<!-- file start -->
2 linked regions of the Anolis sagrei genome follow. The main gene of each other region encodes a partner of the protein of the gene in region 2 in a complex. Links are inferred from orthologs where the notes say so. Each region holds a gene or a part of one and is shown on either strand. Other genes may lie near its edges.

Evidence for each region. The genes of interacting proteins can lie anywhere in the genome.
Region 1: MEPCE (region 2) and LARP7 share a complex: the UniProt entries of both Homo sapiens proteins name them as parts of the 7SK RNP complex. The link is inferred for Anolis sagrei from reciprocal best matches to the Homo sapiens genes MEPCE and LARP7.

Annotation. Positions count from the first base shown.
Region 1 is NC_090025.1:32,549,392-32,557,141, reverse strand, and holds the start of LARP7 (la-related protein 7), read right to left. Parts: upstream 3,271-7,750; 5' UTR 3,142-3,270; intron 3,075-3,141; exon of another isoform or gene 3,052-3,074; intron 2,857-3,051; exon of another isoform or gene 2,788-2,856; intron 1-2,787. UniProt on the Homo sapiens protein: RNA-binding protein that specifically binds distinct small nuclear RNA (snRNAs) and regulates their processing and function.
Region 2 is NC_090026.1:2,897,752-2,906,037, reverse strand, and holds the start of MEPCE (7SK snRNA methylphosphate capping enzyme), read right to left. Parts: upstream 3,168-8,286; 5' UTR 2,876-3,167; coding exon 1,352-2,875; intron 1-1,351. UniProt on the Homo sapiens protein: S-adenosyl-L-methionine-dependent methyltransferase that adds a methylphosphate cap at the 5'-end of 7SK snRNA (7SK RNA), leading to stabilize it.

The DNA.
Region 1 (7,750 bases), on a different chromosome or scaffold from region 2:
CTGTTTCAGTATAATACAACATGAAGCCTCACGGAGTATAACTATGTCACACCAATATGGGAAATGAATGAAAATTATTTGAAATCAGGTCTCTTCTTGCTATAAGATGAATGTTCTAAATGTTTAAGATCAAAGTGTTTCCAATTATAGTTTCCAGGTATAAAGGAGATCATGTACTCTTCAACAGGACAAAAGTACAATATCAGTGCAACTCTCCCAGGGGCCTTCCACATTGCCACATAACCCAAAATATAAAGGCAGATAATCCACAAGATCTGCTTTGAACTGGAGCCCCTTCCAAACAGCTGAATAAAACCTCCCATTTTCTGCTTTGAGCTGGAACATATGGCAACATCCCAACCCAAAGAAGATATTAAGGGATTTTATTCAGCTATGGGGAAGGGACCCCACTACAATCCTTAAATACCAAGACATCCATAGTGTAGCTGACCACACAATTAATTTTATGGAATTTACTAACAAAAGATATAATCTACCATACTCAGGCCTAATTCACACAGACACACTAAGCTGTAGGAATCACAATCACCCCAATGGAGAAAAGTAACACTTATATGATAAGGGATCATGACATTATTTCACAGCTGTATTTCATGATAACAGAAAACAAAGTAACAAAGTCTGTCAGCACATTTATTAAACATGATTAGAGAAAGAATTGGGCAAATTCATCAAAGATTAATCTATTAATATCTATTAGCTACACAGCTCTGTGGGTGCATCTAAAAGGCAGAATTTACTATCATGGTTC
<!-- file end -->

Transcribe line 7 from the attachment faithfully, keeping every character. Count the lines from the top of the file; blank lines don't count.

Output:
The DNA.